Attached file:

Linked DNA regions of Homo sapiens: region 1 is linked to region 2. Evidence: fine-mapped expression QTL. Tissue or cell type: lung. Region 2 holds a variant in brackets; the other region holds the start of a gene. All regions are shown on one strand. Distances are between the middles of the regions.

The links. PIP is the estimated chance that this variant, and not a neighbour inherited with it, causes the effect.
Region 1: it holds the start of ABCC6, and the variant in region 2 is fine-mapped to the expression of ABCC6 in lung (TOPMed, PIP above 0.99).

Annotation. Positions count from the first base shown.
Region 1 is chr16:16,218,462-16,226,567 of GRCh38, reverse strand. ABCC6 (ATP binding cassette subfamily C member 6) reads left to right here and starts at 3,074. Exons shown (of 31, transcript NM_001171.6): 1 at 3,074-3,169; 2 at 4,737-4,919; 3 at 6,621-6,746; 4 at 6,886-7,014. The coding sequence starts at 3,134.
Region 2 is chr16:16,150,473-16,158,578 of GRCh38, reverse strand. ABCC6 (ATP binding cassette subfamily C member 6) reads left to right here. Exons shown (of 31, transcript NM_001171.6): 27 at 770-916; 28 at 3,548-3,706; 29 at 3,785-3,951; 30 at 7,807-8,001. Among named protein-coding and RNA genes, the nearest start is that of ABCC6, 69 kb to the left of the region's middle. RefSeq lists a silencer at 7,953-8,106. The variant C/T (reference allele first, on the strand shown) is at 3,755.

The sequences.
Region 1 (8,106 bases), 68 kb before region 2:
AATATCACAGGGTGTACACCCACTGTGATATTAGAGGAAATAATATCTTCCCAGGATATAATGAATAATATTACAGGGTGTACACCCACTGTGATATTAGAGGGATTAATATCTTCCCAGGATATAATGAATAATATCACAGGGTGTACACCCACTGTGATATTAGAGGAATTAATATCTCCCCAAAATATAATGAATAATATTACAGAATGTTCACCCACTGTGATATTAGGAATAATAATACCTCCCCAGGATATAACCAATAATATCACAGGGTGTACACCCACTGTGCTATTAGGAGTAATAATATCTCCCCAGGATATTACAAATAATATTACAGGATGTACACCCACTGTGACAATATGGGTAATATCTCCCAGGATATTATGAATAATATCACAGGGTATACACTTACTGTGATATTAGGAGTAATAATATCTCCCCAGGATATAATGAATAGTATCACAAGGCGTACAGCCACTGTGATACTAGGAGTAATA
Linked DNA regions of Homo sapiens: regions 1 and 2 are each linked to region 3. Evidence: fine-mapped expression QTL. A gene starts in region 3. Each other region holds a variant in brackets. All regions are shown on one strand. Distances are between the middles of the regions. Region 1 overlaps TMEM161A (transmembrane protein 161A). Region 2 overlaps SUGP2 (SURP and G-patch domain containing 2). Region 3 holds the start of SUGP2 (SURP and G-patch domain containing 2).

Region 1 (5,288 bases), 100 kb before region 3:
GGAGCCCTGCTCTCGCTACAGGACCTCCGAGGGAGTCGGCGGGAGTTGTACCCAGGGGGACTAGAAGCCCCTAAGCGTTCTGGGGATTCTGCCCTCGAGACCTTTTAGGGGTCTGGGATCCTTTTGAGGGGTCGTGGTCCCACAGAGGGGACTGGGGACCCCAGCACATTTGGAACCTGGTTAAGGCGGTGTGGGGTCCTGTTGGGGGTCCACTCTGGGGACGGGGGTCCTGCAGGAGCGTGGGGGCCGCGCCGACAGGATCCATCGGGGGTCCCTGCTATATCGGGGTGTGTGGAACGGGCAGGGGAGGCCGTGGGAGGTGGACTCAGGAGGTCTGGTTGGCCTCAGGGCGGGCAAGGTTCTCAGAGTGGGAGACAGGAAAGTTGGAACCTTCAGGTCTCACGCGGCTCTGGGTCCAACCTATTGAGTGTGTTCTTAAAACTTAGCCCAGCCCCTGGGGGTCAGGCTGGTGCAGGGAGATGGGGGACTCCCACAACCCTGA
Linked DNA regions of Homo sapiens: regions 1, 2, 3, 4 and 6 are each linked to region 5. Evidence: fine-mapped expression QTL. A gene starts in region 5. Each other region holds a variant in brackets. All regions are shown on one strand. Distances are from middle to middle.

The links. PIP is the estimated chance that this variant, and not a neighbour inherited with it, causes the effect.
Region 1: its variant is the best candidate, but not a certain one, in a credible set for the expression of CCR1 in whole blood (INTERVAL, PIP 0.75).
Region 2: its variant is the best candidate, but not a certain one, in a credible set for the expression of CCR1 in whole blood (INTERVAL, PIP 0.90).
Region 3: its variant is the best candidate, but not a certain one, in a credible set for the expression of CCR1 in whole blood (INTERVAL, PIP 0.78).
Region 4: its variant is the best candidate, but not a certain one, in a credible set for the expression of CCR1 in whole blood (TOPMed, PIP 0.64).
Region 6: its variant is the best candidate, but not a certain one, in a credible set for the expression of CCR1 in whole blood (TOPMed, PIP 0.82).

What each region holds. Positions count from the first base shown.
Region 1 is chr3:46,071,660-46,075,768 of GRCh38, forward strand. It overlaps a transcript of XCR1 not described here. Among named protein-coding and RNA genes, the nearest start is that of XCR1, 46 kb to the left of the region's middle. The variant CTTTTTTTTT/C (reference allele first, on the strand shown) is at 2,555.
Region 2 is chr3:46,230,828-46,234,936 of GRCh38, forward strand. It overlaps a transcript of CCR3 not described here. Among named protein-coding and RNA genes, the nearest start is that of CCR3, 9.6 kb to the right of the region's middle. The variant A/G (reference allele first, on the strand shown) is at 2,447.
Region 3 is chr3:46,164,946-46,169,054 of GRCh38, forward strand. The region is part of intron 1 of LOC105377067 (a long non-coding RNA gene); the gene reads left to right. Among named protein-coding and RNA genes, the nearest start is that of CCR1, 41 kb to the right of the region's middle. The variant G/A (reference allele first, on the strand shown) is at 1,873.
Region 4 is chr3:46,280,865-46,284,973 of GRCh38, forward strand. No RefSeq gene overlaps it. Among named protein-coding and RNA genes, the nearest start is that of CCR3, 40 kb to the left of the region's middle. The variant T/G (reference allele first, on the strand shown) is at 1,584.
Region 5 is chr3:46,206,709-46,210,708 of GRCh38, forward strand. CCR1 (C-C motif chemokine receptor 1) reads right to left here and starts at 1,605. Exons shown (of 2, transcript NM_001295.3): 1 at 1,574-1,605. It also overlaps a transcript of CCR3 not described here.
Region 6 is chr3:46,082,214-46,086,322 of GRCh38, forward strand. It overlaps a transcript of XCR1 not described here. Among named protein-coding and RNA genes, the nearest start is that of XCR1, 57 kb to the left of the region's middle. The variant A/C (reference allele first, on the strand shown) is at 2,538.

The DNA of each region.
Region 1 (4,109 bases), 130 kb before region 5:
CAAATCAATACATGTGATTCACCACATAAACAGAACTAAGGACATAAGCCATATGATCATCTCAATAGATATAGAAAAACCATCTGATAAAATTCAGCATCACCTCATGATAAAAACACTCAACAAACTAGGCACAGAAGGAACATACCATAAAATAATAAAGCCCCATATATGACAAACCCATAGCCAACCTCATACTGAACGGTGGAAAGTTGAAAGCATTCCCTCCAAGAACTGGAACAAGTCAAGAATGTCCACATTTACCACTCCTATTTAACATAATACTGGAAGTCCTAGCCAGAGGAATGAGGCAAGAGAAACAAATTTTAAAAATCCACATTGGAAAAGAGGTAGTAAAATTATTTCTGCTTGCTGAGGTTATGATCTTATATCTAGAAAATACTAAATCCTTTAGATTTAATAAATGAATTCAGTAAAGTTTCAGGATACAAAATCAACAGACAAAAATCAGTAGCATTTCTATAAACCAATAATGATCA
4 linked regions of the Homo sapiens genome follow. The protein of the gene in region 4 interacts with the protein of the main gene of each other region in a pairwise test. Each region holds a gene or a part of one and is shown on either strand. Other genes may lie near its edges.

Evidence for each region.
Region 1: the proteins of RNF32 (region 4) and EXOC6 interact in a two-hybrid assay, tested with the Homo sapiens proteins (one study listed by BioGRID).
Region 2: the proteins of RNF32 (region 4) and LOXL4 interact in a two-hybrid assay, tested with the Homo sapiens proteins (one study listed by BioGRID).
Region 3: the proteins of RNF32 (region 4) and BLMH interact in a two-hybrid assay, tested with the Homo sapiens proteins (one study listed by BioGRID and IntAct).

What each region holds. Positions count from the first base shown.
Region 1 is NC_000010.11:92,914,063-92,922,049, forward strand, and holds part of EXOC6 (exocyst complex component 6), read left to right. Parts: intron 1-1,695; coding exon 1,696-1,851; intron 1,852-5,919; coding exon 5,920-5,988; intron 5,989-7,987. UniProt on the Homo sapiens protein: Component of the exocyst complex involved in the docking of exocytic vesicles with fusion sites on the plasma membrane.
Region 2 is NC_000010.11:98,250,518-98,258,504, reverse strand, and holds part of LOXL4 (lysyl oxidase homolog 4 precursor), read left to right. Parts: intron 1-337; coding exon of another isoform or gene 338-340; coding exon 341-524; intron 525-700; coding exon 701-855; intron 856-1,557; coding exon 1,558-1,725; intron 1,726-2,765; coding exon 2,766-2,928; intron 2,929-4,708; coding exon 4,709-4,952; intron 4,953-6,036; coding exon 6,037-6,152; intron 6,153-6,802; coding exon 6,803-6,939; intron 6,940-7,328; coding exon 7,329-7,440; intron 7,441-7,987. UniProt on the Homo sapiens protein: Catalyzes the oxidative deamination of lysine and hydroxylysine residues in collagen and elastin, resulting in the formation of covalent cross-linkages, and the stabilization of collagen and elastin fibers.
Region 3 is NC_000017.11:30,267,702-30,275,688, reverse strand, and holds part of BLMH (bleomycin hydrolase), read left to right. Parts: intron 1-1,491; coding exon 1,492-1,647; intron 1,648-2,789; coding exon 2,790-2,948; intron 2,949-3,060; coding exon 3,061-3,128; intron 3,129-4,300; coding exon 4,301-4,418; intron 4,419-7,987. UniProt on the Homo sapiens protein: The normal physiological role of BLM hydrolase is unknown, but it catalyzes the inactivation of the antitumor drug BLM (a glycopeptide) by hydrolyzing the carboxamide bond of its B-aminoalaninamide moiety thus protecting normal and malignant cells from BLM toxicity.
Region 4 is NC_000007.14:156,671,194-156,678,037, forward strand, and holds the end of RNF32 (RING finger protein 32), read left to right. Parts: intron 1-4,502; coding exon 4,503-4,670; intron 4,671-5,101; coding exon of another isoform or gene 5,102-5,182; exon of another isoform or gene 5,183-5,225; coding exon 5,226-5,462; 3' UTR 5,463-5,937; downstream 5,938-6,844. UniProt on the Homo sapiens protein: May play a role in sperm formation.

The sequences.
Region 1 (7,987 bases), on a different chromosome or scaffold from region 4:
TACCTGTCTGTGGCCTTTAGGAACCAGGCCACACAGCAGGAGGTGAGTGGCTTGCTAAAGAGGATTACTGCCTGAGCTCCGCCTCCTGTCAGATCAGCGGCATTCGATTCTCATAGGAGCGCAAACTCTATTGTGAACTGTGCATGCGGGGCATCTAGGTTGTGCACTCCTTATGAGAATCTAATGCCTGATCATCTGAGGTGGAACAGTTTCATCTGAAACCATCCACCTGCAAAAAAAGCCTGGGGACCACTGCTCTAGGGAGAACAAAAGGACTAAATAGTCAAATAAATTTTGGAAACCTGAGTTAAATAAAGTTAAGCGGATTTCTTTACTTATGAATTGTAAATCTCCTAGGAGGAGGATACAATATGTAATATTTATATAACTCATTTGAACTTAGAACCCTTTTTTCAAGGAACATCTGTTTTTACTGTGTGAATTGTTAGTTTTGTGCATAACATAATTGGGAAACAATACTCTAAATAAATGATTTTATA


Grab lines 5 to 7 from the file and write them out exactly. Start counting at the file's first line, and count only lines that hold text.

Region 1 is chr16:16,218,462-16,226,567 of GRCh38, reverse strand. ABCC6 (ATP binding cassette subfamily C member 6) reads left to right here and starts at 3,074. Exons shown (of 31, transcript NM_001171.6): 1 at 3,074-3,169; 2 at 4,737-4,919; 3 at 6,621-6,746; 4 at 6,886-7,014. The coding sequence starts at 3,134.
Region 2 is chr16:16,150,473-16,158,578 of GRCh38, reverse strand. ABCC6 (ATP binding cassette subfamily C member 6) reads left to right here. Exons shown (of 31, transcript NM_001171.6): 27 at 770-916; 28 at 3,548-3,706; 29 at 3,785-3,951; 30 at 7,807-8,001. Among named protein-coding and RNA genes, the nearest start is that of ABCC6, 69 kb to the left of the region's middle. RefSeq lists a silencer at 7,953-8,106. The variant C/T (reference allele first, on the strand shown) is at 3,755.

The sequences.